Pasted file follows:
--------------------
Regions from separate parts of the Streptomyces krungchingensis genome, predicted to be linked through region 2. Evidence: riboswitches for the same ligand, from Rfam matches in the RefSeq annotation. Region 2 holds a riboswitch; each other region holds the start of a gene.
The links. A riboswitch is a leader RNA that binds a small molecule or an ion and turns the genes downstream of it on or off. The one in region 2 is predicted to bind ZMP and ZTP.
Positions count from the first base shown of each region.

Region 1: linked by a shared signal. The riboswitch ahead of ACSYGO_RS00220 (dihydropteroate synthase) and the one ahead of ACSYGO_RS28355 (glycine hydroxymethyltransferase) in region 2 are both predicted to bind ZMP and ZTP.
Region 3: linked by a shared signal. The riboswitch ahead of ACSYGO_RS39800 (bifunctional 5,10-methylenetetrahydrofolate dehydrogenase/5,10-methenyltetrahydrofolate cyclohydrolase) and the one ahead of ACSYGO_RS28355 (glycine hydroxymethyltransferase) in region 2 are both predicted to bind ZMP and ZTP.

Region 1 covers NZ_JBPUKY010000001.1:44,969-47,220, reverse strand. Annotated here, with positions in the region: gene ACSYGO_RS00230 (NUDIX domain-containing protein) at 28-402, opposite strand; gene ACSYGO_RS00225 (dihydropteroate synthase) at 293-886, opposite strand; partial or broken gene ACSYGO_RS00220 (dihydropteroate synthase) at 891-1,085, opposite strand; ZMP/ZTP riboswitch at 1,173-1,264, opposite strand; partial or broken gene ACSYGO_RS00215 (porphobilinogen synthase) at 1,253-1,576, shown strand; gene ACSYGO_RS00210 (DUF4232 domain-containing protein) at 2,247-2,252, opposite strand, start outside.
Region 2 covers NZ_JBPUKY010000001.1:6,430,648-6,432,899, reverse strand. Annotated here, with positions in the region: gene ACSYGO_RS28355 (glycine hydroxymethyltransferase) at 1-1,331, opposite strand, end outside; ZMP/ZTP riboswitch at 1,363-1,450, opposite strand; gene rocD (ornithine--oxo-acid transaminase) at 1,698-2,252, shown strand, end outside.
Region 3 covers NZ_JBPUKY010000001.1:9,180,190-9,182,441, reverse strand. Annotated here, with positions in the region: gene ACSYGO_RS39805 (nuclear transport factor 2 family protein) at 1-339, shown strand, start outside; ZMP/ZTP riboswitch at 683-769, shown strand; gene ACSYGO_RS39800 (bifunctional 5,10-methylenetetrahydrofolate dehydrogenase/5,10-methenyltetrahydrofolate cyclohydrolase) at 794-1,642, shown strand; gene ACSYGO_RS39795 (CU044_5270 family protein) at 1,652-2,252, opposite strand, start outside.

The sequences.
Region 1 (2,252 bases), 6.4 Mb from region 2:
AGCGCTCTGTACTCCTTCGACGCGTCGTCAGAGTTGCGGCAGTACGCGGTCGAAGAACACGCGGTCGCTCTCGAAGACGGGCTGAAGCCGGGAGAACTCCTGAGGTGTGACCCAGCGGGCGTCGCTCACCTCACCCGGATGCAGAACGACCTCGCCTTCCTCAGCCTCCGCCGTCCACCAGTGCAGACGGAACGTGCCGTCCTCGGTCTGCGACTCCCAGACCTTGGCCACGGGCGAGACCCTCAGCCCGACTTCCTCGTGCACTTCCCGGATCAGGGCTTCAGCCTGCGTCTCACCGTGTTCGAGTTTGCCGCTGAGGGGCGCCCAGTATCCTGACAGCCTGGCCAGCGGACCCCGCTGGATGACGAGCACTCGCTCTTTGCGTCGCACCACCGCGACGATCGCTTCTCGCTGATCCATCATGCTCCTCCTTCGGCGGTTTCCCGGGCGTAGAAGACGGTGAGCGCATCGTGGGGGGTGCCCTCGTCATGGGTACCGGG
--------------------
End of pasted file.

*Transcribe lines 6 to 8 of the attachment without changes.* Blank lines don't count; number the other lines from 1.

Region 1 covers NZ_JBPUKY010000001.1:44,969-47,220, reverse strand. Annotated here, with positions in the region: gene ACSYGO_RS00230 (NUDIX domain-containing protein) at 28-402, opposite strand; gene ACSYGO_RS00225 (dihydropteroate synthase) at 293-886, opposite strand; partial or broken gene ACSYGO_RS00220 (dihydropteroate synthase) at 891-1,085, opposite strand; ZMP/ZTP riboswitch at 1,173-1,264, opposite strand; partial or broken gene ACSYGO_RS00215 (porphobilinogen synthase) at 1,253-1,576, shown strand; gene ACSYGO_RS00210 (DUF4232 domain-containing protein) at 2,247-2,252, opposite strand, start outside.
Region 2 covers NZ_JBPUKY010000001.1:6,430,648-6,432,899, reverse strand. Annotated here, with positions in the region: gene ACSYGO_RS28355 (glycine hydroxymethyltransferase) at 1-1,331, opposite strand, end outside; ZMP/ZTP riboswitch at 1,363-1,450, opposite strand; gene rocD (ornithine--oxo-acid transaminase) at 1,698-2,252, shown strand, end outside.
Region 3 covers NZ_JBPUKY010000001.1:9,180,190-9,182,441, reverse strand. Annotated here, with positions in the region: gene ACSYGO_RS39805 (nuclear transport factor 2 family protein) at 1-339, shown strand, start outside; ZMP/ZTP riboswitch at 683-769, shown strand; gene ACSYGO_RS39800 (bifunctional 5,10-methylenetetrahydrofolate dehydrogenase/5,10-methenyltetrahydrofolate cyclohydrolase) at 794-1,642, shown strand; gene ACSYGO_RS39795 (CU044_5270 family protein) at 1,652-2,252, opposite strand, start outside.